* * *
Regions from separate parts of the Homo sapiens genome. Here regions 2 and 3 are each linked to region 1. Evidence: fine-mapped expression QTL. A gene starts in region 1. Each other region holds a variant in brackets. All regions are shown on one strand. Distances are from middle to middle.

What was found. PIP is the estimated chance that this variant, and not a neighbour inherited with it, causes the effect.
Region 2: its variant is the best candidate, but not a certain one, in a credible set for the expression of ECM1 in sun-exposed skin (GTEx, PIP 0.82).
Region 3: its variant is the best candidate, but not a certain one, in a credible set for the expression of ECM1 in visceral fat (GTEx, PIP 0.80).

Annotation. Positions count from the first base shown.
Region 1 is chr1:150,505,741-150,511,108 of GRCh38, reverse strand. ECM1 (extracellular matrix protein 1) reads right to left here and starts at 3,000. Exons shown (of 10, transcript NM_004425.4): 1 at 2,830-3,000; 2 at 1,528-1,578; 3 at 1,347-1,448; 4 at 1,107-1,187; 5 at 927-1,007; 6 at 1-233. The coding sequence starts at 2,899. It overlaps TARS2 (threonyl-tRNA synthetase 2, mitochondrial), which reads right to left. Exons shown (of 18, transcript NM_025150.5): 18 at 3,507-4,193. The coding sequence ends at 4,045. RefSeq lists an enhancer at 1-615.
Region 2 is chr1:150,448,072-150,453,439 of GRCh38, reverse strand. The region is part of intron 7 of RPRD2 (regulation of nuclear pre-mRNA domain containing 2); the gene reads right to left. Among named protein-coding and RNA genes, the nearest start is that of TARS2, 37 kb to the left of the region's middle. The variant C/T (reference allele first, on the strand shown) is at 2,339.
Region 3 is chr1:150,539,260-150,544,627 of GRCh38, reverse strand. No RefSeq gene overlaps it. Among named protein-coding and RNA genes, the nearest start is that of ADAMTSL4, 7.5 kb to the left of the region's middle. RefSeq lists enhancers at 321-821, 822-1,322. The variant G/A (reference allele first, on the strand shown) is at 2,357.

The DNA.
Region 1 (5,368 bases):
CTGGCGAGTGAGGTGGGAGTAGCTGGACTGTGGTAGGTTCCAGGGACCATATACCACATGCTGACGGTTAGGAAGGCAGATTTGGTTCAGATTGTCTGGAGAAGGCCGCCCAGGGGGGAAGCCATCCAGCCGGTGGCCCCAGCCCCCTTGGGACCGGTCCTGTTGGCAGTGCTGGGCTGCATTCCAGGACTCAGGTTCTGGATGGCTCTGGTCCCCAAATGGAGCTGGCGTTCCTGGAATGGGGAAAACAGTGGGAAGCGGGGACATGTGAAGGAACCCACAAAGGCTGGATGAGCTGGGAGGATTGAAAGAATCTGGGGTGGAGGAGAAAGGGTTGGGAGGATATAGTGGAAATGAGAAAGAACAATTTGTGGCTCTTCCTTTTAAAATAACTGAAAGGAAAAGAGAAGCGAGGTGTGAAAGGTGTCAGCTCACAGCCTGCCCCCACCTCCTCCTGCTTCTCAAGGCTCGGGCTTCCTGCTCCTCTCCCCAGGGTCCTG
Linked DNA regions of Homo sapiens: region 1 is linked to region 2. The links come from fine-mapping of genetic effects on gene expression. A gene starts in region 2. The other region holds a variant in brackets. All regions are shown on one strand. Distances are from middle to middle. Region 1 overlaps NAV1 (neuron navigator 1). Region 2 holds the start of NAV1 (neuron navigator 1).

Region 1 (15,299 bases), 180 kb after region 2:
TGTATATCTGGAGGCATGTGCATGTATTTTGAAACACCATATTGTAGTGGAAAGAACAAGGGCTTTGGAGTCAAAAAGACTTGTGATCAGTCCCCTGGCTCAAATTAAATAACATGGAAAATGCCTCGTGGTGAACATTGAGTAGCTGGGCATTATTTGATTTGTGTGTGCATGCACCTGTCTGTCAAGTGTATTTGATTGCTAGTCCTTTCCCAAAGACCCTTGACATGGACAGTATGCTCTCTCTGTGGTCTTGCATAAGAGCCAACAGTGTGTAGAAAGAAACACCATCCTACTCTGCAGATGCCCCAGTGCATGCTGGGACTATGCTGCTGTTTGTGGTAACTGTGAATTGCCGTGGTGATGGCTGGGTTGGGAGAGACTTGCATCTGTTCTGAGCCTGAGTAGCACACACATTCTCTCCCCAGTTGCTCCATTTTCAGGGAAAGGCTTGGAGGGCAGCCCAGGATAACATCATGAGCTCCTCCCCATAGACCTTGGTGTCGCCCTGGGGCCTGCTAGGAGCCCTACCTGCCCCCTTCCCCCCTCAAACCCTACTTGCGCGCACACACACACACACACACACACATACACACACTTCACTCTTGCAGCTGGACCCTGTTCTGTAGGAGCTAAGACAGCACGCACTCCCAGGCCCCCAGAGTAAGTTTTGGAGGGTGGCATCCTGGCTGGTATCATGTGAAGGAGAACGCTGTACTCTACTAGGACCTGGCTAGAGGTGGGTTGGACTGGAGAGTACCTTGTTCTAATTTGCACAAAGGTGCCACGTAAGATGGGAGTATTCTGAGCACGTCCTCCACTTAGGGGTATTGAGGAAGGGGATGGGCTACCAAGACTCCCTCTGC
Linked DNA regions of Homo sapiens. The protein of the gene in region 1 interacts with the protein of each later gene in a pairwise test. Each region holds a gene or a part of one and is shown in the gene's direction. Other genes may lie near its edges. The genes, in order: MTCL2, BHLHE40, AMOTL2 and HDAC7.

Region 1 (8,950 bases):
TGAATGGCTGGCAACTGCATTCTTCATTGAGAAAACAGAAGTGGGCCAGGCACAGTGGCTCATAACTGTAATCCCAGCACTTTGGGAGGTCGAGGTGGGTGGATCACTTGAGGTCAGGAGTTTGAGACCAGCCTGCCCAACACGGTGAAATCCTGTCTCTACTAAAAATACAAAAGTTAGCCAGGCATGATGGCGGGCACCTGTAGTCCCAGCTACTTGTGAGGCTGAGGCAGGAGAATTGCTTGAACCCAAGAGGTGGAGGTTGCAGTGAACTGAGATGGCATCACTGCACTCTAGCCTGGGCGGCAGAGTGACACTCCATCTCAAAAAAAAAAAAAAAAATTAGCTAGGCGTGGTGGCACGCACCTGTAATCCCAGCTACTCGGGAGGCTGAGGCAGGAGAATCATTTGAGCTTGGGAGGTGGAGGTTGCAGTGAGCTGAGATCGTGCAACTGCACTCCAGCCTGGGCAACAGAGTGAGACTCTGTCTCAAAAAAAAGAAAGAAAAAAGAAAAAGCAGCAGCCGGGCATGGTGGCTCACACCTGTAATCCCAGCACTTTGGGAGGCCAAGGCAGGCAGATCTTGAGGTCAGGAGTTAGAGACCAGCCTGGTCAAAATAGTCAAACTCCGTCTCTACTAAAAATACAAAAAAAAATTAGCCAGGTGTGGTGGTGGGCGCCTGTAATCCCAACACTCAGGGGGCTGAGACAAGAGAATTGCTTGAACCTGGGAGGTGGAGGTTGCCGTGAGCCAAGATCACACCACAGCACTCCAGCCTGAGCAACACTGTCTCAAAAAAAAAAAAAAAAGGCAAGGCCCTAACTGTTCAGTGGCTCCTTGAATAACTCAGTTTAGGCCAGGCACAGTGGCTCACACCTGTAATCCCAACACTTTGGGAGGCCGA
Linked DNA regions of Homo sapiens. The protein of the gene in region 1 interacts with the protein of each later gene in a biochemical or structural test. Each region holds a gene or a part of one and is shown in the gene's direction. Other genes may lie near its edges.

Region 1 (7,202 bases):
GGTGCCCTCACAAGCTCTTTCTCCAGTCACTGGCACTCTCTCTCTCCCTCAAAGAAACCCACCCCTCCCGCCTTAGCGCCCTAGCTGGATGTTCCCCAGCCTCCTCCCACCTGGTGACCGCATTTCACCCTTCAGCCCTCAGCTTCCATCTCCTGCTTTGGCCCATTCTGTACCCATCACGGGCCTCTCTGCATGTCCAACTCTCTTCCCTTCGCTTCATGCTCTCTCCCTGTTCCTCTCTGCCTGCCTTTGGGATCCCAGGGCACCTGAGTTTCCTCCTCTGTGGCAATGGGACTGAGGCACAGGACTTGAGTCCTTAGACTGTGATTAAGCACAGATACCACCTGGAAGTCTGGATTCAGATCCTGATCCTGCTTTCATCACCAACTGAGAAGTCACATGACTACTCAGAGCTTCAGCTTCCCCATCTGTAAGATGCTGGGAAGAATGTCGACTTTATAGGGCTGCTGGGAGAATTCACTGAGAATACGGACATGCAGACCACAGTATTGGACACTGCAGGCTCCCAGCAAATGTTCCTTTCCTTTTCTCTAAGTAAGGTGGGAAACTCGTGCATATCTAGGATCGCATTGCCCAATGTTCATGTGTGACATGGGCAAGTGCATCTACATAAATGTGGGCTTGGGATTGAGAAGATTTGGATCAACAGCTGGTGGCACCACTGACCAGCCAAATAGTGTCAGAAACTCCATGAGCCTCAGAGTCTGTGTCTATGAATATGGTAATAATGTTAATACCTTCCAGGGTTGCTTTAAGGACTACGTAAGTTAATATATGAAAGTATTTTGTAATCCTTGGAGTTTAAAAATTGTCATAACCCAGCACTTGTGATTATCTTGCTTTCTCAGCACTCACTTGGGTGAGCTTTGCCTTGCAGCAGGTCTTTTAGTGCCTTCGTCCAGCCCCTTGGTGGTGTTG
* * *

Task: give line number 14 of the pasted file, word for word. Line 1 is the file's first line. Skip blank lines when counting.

TGTATATCTGGAGGCATGTGCATGTATTTTGAAACACCATATTGTAGTGGAAAGAACAAGGGCTTTGGAGTCAAAAAGACTTGTGATCAGTCCCCTGGCTCAAATTAAATAACATGGAAAATGCCTCGTGGTGAACATTGAGTAGCTGGGCATTATTTGATTTGTGTGTGCATGCACCTGTCTGTCAAGTGTATTTGATTGCTAGTCCTTTCCCAAAGACCCTTGACATGGACAGTATGCTCTCTCTGTGGTCTTGCATAAGAGCCAACAGTGTGTAGAAAGAAACACCATCCTACTCTGCAGATGCCCCAGTGCATGCTGGGACTATGCTGCTGTTTGTGGTAACTGTGAATTGCCGTGGTGATGGCTGGGTTGGGAGAGACTTGCATCTGTTCTGAGCCTGAGTAGCACACACATTCTCTCCCCAGTTGCTCCATTTTCAGGGAAAGGCTTGGAGGGCAGCCCAGGATAACATCATGAGCTCCTCCCCATAGACCTTGGTGTCGCCCTGGGGCCTGCTAGGAGCCCTACCTGCCCCCTTCCCCCCTCAAACCCTACTTGCGCGCACACACACACACACACACACACATACACACACTTCACTCTTGCAGCTGGACCCTGTTCTGTAGGAGCTAAGACAGCACGCACTCCCAGGCCCCCAGAGTAAGTTTTGGAGGGTGGCATCCTGGCTGGTATCATGTGAAGGAGAACGCTGTACTCTACTAGGACCTGGCTAGAGGTGGGTTGGACTGGAGAGTACCTTGTTCTAATTTGCACAAAGGTGCCACGTAAGATGGGAGTATTCTGAGCACGTCCTCCACTTAGGGGTATTGAGGAAGGGGATGGGCTACCAAGACTCCCTCTGC